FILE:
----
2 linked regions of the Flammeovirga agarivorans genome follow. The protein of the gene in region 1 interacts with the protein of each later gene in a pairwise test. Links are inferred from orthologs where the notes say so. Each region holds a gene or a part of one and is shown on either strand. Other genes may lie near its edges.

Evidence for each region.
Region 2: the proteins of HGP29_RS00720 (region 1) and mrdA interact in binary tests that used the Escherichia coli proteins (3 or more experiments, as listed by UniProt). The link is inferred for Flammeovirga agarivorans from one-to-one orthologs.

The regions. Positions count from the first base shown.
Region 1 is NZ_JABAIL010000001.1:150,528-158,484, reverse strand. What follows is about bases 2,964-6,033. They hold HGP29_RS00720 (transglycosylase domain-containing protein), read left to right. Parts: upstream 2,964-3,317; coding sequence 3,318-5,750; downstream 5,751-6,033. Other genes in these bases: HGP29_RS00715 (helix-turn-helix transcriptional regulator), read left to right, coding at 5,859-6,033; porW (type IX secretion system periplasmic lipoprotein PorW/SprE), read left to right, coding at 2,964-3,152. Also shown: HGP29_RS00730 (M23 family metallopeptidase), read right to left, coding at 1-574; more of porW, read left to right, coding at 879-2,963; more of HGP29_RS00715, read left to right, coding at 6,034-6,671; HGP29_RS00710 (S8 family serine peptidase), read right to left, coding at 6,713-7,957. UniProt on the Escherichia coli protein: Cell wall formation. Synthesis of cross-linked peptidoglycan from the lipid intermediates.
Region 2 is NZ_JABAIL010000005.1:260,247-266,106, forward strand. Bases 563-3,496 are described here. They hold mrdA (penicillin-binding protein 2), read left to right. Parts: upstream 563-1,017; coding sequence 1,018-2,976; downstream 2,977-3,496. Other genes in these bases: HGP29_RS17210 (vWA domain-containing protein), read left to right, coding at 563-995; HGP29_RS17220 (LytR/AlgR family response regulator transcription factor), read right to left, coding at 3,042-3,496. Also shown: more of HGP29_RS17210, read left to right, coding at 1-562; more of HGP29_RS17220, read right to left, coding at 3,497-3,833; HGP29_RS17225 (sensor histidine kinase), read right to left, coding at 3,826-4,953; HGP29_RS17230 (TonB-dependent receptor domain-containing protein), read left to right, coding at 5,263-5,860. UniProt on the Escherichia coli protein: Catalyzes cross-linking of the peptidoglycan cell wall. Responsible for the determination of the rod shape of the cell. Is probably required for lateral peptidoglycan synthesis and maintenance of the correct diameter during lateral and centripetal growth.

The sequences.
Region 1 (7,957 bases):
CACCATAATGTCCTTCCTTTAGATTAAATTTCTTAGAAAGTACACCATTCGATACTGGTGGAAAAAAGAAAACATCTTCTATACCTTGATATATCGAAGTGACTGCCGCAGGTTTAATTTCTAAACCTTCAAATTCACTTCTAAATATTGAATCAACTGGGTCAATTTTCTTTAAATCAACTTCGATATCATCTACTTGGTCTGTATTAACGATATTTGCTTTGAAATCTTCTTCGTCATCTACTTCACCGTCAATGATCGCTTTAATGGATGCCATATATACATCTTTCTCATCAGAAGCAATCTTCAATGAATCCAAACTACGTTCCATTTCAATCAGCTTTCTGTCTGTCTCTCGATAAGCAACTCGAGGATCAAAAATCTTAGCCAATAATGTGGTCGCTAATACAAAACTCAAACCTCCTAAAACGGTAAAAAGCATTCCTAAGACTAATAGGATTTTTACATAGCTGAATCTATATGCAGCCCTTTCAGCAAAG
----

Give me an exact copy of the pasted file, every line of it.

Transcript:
2 linked regions of the Flammeovirga agarivorans genome follow. The protein of the gene in region 1 interacts with the protein of each later gene in a pairwise test. Links are inferred from orthologs where the notes say so. Each region holds a gene or a part of one and is shown on either strand. Other genes may lie near its edges.

Evidence for each region.
Region 2: the proteins of HGP29_RS00720 (region 1) and mrdA interact in binary tests that used the Escherichia coli proteins (3 or more experiments, as listed by UniProt). The link is inferred for Flammeovirga agarivorans from one-to-one orthologs.

The regions. Positions count from the first base shown.
Region 1 is NZ_JABAIL010000001.1:150,528-158,484, reverse strand. What follows is about bases 2,964-6,033. They hold HGP29_RS00720 (transglycosylase domain-containing protein), read left to right. Parts: upstream 2,964-3,317; coding sequence 3,318-5,750; downstream 5,751-6,033. Other genes in these bases: HGP29_RS00715 (helix-turn-helix transcriptional regulator), read left to right, coding at 5,859-6,033; porW (type IX secretion system periplasmic lipoprotein PorW/SprE), read left to right, coding at 2,964-3,152. Also shown: HGP29_RS00730 (M23 family metallopeptidase), read right to left, coding at 1-574; more of porW, read left to right, coding at 879-2,963; more of HGP29_RS00715, read left to right, coding at 6,034-6,671; HGP29_RS00710 (S8 family serine peptidase), read right to left, coding at 6,713-7,957. UniProt on the Escherichia coli protein: Cell wall formation. Synthesis of cross-linked peptidoglycan from the lipid intermediates.
Region 2 is NZ_JABAIL010000005.1:260,247-266,106, forward strand. Bases 563-3,496 are described here. They hold mrdA (penicillin-binding protein 2), read left to right. Parts: upstream 563-1,017; coding sequence 1,018-2,976; downstream 2,977-3,496. Other genes in these bases: HGP29_RS17210 (vWA domain-containing protein), read left to right, coding at 563-995; HGP29_RS17220 (LytR/AlgR family response regulator transcription factor), read right to left, coding at 3,042-3,496. Also shown: more of HGP29_RS17210, read left to right, coding at 1-562; more of HGP29_RS17220, read right to left, coding at 3,497-3,833; HGP29_RS17225 (sensor histidine kinase), read right to left, coding at 3,826-4,953; HGP29_RS17230 (TonB-dependent receptor domain-containing protein), read left to right, coding at 5,263-5,860. UniProt on the Escherichia coli protein: Catalyzes cross-linking of the peptidoglycan cell wall. Responsible for the determination of the rod shape of the cell. Is probably required for lateral peptidoglycan synthesis and maintenance of the correct diameter during lateral and centripetal growth.

The sequences.
Region 1 (7,957 bases):
CACCATAATGTCCTTCCTTTAGATTAAATTTCTTAGAAAGTACACCATTCGATACTGGTGGAAAAAAGAAAACATCTTCTATACCTTGATATATCGAAGTGACTGCCGCAGGTTTAATTTCTAAACCTTCAAATTCACTTCTAAATATTGAATCAACTGGGTCAATTTTCTTTAAATCAACTTCGATATCATCTACTTGGTCTGTATTAACGATATTTGCTTTGAAATCTTCTTCGTCATCTACTTCACCGTCAATGATCGCTTTAATGGATGCCATATATACATCTTTCTCATCAGAAGCAATCTTCAATGAATCCAAACTACGTTCCATTTCAATCAGCTTTCTGTCTGTCTCTCGATAAGCAACTCGAGGATCAAAAATCTTAGCCAATAATGTGGTCGCTAATACAAAACTCAAACCTCCTAAAACGGTAAAAAGCATTCCTAAGACTAATAGGATTTTTACATAGCTGAATCTATATGCAGCCCTTTCAGCAAAG